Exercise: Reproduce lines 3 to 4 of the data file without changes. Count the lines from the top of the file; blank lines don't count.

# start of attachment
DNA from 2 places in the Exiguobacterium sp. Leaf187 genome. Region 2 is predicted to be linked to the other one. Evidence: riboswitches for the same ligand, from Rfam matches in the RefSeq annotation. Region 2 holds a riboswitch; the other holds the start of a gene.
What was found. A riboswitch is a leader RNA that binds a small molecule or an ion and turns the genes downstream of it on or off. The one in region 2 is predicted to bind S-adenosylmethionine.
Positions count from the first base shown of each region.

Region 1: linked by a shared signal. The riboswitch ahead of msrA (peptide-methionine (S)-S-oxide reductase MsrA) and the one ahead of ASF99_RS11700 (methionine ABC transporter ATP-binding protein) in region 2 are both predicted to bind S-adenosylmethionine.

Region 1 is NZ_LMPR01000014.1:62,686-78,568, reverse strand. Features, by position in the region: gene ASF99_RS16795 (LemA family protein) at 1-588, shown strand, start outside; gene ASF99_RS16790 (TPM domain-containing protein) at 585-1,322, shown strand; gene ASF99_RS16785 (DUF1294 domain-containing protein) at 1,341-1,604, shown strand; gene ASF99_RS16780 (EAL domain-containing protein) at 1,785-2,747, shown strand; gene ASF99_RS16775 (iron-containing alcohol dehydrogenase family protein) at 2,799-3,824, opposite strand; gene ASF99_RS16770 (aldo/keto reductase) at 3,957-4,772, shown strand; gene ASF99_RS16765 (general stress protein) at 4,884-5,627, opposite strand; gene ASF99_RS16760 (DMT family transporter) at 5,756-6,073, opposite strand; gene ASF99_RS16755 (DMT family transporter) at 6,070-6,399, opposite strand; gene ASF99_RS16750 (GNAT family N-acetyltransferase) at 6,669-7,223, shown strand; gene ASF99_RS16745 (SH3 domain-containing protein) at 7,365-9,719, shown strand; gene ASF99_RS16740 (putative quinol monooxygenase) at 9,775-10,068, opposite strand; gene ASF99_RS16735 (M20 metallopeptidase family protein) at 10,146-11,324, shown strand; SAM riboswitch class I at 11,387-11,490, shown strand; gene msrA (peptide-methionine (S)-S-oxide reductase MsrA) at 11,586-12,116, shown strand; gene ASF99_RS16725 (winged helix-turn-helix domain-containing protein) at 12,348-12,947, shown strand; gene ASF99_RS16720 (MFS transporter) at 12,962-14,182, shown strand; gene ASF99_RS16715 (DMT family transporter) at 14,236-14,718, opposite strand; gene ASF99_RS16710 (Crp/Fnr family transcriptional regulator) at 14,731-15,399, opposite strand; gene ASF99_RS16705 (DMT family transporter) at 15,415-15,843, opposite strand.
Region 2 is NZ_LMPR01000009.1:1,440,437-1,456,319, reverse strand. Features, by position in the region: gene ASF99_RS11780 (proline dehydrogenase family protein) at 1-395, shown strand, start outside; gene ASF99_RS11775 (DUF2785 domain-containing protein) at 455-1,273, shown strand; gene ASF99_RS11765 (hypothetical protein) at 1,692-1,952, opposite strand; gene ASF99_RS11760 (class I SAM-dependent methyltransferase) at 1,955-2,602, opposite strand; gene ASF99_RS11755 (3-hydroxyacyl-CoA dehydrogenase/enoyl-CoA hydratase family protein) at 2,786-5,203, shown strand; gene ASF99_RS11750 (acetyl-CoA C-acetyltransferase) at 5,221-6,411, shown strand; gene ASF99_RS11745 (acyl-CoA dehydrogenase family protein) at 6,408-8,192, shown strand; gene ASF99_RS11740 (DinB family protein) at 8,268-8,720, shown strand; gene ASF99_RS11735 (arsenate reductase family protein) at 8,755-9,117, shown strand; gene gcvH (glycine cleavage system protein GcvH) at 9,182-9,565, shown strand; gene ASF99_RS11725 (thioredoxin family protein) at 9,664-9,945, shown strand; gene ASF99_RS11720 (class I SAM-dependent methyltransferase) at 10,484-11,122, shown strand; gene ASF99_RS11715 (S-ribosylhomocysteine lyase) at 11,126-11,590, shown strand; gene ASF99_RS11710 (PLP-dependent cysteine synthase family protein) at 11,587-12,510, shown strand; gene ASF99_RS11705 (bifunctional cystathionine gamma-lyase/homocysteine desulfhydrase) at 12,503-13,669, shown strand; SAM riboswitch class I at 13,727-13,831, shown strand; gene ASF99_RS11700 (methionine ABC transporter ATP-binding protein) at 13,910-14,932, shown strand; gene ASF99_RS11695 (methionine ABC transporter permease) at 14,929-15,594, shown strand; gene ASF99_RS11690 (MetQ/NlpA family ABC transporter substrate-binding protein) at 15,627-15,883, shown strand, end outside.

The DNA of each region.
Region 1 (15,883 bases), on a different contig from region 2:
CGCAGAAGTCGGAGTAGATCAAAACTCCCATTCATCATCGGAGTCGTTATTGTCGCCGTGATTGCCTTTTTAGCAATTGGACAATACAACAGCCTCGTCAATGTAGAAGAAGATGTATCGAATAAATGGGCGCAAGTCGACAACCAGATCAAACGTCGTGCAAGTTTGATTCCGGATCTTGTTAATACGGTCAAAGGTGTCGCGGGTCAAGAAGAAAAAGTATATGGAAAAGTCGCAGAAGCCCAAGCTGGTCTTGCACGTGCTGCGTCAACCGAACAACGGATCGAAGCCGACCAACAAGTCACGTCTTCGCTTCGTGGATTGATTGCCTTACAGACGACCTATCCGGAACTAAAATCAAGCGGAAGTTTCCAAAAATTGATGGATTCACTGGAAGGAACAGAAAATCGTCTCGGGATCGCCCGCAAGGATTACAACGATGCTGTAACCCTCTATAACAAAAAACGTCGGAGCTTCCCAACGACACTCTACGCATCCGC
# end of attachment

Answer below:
Positions count from the first base shown of each region.

Region 1: linked by a shared signal. The riboswitch ahead of msrA (peptide-methionine (S)-S-oxide reductase MsrA) and the one ahead of ASF99_RS11700 (methionine ABC transporter ATP-binding protein) in region 2 are both predicted to bind S-adenosylmethionine.